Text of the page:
On the ethnic front, the Baloch insurgency has reached new highs, the government being unable to defuse tensions by stopping the exploitation of the province (through the colonisation of Gwadar’s deep sea port or the payment of gas at a fair price). And the trajectory of Karachi is not more reassuring. In fact, the largest city of Pakistan is on the verge of civil war, with Mohajirs resisting in the most violent way the growing influence of the Pashtuns — among whom the Talibans are gaining momentum at the expense of Awami National Party nationalists.


The situation is still worse on the religious front. Minorities are at the receiving end. The persecution of the Ahmadiyyas is forcing some of them to regroup in their town, Rabwah — a ghettoisation process that makes their stigmatisation even easier. Hindus are leaving Sind for India partly because of the kidnapping of girls. Christians are targeted — though less than Ahmaddiyyas and Muslims — by the anti-blasphemy law, whose collateral casualties have been the minister of minority affairs (a new portfolio), Shahbaz Bhatti, and the governor of Punjab, Salman Taseer, a secularist.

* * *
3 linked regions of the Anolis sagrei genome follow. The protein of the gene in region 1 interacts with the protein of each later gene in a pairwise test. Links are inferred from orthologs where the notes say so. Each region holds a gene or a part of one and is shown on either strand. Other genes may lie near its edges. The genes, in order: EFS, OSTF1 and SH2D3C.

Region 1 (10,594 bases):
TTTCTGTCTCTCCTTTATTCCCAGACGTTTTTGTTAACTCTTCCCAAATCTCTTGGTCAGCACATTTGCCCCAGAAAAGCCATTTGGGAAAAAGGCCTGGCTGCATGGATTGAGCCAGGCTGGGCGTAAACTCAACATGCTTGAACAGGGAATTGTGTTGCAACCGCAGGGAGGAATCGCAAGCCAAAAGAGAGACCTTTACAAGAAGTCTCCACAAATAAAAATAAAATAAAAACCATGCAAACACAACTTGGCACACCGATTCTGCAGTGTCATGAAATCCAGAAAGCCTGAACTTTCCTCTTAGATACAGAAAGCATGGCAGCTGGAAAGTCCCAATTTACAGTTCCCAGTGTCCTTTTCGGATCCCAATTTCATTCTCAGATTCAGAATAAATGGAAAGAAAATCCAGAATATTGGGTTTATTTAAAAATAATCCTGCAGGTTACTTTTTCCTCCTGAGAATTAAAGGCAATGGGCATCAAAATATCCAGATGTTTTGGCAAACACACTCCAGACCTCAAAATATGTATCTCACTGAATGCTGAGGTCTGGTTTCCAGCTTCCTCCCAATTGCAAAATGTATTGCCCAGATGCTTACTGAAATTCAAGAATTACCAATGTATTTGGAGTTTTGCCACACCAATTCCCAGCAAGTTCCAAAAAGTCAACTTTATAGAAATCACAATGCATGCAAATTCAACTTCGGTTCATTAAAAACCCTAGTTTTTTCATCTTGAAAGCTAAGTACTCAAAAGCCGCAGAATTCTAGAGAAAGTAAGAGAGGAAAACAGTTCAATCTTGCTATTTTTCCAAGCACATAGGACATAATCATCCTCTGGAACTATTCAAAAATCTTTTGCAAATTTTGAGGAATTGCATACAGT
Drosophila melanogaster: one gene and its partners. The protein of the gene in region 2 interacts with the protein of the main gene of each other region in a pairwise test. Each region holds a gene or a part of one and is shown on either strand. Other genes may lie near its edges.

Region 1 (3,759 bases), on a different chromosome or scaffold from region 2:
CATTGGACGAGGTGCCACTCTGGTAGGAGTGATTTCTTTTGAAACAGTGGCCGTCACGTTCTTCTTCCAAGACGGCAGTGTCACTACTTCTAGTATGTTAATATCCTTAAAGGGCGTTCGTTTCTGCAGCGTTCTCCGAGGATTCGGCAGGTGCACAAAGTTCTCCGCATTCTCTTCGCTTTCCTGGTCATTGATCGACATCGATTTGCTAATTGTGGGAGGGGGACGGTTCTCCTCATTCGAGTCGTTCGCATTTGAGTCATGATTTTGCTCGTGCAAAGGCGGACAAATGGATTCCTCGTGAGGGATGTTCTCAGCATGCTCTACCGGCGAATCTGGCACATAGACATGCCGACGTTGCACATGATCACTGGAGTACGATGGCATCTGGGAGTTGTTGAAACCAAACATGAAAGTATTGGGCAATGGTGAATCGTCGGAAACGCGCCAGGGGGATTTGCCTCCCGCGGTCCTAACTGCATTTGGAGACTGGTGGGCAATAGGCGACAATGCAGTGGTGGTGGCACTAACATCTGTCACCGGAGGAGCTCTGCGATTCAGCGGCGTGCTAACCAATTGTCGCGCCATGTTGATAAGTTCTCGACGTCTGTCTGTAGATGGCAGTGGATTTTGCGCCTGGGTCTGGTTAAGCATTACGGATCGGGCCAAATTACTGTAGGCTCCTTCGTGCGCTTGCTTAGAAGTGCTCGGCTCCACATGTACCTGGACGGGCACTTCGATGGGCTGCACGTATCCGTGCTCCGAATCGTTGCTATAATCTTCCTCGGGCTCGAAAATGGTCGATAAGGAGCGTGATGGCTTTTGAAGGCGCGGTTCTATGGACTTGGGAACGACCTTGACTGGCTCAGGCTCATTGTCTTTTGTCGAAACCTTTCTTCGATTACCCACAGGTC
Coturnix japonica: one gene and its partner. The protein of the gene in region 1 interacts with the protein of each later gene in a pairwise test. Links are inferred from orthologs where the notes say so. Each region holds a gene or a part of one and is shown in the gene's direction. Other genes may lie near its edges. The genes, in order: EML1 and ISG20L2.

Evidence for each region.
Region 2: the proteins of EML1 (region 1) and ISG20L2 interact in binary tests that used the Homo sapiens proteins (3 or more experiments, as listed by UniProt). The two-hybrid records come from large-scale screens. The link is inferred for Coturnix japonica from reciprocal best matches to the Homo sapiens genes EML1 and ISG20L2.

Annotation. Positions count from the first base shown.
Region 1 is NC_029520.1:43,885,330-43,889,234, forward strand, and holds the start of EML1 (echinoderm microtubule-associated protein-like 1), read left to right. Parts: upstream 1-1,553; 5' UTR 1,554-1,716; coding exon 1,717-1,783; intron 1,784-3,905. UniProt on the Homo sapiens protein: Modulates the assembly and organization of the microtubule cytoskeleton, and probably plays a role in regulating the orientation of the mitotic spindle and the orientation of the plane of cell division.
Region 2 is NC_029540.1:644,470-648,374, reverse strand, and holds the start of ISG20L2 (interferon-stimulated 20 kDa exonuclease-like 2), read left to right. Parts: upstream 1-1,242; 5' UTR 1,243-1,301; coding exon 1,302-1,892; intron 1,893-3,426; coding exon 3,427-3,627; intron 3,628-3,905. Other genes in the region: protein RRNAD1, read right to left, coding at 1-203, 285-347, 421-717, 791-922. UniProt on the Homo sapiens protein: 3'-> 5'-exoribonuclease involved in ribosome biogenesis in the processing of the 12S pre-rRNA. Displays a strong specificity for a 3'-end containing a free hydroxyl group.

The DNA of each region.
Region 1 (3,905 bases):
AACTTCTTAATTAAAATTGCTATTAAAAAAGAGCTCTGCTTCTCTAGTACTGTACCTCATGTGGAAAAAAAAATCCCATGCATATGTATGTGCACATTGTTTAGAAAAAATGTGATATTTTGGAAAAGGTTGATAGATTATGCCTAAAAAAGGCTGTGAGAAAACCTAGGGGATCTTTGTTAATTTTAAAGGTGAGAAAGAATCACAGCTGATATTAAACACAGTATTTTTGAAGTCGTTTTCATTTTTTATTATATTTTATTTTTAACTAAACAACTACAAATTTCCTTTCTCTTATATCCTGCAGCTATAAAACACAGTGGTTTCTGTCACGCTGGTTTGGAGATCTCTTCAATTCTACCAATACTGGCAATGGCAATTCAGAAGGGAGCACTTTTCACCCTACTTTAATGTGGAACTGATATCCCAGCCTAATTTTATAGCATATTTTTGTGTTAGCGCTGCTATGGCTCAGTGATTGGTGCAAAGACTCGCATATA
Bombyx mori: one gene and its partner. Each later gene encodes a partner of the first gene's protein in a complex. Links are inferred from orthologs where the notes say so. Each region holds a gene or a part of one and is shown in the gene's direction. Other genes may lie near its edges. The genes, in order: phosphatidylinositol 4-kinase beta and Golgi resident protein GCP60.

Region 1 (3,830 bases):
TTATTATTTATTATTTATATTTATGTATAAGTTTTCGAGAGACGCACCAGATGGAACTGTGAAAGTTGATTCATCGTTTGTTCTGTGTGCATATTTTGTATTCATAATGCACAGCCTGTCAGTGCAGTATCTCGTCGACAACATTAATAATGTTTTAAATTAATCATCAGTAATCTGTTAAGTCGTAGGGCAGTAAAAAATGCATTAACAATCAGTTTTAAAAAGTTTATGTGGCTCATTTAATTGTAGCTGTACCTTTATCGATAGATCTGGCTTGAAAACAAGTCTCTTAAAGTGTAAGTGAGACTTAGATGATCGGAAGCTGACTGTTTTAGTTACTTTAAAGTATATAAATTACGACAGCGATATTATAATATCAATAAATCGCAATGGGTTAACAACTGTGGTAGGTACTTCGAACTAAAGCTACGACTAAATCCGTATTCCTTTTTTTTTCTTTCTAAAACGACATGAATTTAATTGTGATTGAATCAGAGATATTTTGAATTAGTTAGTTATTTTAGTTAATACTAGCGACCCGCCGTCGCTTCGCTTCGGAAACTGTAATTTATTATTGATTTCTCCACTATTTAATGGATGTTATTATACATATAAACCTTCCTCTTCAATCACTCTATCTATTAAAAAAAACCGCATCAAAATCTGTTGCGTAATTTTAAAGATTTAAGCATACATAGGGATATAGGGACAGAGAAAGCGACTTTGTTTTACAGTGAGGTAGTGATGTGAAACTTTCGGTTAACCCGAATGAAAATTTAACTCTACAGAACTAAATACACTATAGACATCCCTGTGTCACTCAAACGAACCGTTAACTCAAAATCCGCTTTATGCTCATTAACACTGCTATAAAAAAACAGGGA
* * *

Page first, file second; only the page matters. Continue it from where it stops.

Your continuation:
Sectarianism poses an ever more challenging threat to Pakistan because it is dividing the whole society vertically, from the north (Gilgit-Baltistan) to the south (Karachi, home to Shia-Sunni violence) and from the west (the Hazaras of Quetta) to Punjab (and more particularly, the district of Jhang where, too, Shia-Sunni violence is rampant).